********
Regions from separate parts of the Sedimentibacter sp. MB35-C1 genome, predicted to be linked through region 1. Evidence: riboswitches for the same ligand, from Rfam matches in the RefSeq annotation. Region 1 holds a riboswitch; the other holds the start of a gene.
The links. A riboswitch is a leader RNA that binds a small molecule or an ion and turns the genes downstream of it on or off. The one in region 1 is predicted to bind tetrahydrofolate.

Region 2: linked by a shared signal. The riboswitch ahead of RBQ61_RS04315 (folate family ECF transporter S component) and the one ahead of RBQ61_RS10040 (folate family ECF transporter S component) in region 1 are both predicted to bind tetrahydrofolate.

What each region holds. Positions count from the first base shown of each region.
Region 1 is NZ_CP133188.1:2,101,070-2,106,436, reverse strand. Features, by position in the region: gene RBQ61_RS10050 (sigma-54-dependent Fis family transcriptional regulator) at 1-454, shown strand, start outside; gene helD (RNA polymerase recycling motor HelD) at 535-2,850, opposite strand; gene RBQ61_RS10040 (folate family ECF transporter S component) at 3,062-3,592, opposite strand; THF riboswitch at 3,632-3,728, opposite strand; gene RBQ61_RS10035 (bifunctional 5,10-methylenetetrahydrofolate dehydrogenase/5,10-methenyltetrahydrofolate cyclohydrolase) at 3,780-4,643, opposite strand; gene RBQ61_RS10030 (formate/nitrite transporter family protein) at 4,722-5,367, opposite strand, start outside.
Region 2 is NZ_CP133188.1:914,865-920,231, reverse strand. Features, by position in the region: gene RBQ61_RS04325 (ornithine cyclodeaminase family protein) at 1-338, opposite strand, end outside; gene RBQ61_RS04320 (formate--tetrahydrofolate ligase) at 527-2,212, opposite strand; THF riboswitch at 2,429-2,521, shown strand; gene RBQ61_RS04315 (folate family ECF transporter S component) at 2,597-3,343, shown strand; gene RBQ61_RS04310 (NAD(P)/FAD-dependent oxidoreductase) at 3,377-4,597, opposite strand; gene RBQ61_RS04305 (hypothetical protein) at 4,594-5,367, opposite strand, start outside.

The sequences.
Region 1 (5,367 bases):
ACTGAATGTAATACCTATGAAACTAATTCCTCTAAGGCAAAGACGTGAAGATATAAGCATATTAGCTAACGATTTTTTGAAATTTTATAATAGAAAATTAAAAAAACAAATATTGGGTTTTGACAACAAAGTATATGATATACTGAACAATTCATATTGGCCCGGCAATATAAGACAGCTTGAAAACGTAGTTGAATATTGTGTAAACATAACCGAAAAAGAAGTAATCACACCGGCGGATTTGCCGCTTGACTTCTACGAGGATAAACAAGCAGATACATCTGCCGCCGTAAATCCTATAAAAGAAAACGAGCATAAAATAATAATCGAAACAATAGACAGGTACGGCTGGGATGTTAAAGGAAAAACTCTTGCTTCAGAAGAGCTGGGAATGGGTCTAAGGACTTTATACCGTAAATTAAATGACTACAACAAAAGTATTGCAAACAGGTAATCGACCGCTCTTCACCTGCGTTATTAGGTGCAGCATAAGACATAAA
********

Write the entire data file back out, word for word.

Regions from separate parts of the Sedimentibacter sp. MB35-C1 genome, predicted to be linked through region 1. Evidence: riboswitches for the same ligand, from Rfam matches in the RefSeq annotation. Region 1 holds a riboswitch; the other holds the start of a gene.
The links. A riboswitch is a leader RNA that binds a small molecule or an ion and turns the genes downstream of it on or off. The one in region 1 is predicted to bind tetrahydrofolate.

Region 2: linked by a shared signal. The riboswitch ahead of RBQ61_RS04315 (folate family ECF transporter S component) and the one ahead of RBQ61_RS10040 (folate family ECF transporter S component) in region 1 are both predicted to bind tetrahydrofolate.

What each region holds. Positions count from the first base shown of each region.
Region 1 is NZ_CP133188.1:2,101,070-2,106,436, reverse strand. Features, by position in the region: gene RBQ61_RS10050 (sigma-54-dependent Fis family transcriptional regulator) at 1-454, shown strand, start outside; gene helD (RNA polymerase recycling motor HelD) at 535-2,850, opposite strand; gene RBQ61_RS10040 (folate family ECF transporter S component) at 3,062-3,592, opposite strand; THF riboswitch at 3,632-3,728, opposite strand; gene RBQ61_RS10035 (bifunctional 5,10-methylenetetrahydrofolate dehydrogenase/5,10-methenyltetrahydrofolate cyclohydrolase) at 3,780-4,643, opposite strand; gene RBQ61_RS10030 (formate/nitrite transporter family protein) at 4,722-5,367, opposite strand, start outside.
Region 2 is NZ_CP133188.1:914,865-920,231, reverse strand. Features, by position in the region: gene RBQ61_RS04325 (ornithine cyclodeaminase family protein) at 1-338, opposite strand, end outside; gene RBQ61_RS04320 (formate--tetrahydrofolate ligase) at 527-2,212, opposite strand; THF riboswitch at 2,429-2,521, shown strand; gene RBQ61_RS04315 (folate family ECF transporter S component) at 2,597-3,343, shown strand; gene RBQ61_RS04310 (NAD(P)/FAD-dependent oxidoreductase) at 3,377-4,597, opposite strand; gene RBQ61_RS04305 (hypothetical protein) at 4,594-5,367, opposite strand, start outside.

The sequences.
Region 1 (5,367 bases):
ACTGAATGTAATACCTATGAAACTAATTCCTCTAAGGCAAAGACGTGAAGATATAAGCATATTAGCTAACGATTTTTTGAAATTTTATAATAGAAAATTAAAAAAACAAATATTGGGTTTTGACAACAAAGTATATGATATACTGAACAATTCATATTGGCCCGGCAATATAAGACAGCTTGAAAACGTAGTTGAATATTGTGTAAACATAACCGAAAAAGAAGTAATCACACCGGCGGATTTGCCGCTTGACTTCTACGAGGATAAACAAGCAGATACATCTGCCGCCGTAAATCCTATAAAAGAAAACGAGCATAAAATAATAATCGAAACAATAGACAGGTACGGCTGGGATGTTAAAGGAAAAACTCTTGCTTCAGAAGAGCTGGGAATGGGTCTAAGGACTTTATACCGTAAATTAAATGACTACAACAAAAGTATTGCAAACAGGTAATCGACCGCTCTTCACCTGCGTTATTAGGTGCAGCATAAGACATAAA